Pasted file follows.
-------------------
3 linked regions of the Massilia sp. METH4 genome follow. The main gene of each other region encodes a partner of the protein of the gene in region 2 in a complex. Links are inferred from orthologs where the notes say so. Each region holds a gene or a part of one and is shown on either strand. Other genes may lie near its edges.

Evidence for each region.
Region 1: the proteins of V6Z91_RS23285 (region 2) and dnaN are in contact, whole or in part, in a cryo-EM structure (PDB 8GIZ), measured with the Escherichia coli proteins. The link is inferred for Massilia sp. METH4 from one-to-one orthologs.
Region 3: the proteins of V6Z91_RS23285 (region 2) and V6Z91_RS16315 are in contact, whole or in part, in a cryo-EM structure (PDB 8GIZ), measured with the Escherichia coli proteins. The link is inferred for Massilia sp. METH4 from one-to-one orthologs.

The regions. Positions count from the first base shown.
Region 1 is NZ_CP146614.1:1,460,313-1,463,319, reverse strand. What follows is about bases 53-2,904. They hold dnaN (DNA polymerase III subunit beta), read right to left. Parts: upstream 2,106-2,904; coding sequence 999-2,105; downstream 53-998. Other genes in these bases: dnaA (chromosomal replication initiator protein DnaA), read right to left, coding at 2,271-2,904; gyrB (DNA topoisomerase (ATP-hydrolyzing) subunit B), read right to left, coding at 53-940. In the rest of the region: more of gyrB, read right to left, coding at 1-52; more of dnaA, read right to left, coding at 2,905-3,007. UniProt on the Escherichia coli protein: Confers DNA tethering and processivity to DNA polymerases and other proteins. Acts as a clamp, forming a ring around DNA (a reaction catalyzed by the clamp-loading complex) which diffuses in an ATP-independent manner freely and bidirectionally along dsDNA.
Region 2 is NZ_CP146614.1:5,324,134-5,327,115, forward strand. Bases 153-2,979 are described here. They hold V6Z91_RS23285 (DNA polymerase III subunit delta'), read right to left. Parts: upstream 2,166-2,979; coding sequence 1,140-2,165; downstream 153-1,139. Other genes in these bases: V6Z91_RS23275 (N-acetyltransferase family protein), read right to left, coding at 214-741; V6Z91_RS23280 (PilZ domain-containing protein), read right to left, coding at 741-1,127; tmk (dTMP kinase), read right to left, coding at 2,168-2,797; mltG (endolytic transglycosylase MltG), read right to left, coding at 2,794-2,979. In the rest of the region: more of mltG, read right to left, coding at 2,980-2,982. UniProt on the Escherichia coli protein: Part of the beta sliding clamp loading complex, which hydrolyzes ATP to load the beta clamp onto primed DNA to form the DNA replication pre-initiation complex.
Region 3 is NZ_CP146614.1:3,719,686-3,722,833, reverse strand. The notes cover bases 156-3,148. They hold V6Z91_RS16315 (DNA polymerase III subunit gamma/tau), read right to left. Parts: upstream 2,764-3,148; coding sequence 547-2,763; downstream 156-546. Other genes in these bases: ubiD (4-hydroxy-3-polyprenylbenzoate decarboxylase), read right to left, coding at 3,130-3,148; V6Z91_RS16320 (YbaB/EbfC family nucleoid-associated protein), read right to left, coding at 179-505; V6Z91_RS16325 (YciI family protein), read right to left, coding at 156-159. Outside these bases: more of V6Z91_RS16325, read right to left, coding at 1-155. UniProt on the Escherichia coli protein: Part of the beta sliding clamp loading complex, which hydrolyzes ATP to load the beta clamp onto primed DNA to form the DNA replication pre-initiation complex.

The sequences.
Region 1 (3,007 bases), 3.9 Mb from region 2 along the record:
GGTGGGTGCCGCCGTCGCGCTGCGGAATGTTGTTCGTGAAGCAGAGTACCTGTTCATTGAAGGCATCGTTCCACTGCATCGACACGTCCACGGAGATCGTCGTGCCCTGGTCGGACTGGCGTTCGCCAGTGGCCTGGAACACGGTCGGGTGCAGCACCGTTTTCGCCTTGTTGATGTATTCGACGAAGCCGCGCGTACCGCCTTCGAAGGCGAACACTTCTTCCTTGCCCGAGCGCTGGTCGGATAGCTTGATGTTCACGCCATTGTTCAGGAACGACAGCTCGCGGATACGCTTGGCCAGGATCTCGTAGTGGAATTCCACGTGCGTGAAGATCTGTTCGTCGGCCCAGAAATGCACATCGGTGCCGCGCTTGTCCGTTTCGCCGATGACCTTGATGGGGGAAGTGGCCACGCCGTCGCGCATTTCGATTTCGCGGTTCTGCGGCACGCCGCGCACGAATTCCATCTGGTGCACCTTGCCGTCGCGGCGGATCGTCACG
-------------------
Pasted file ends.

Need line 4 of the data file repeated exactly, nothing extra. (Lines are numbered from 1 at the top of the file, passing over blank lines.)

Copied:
Region 3: the proteins of V6Z91_RS23285 (region 2) and V6Z91_RS16315 are in contact, whole or in part, in a cryo-EM structure (PDB 8GIZ), measured with the Escherichia coli proteins. The link is inferred for Massilia sp. METH4 from one-to-one orthologs.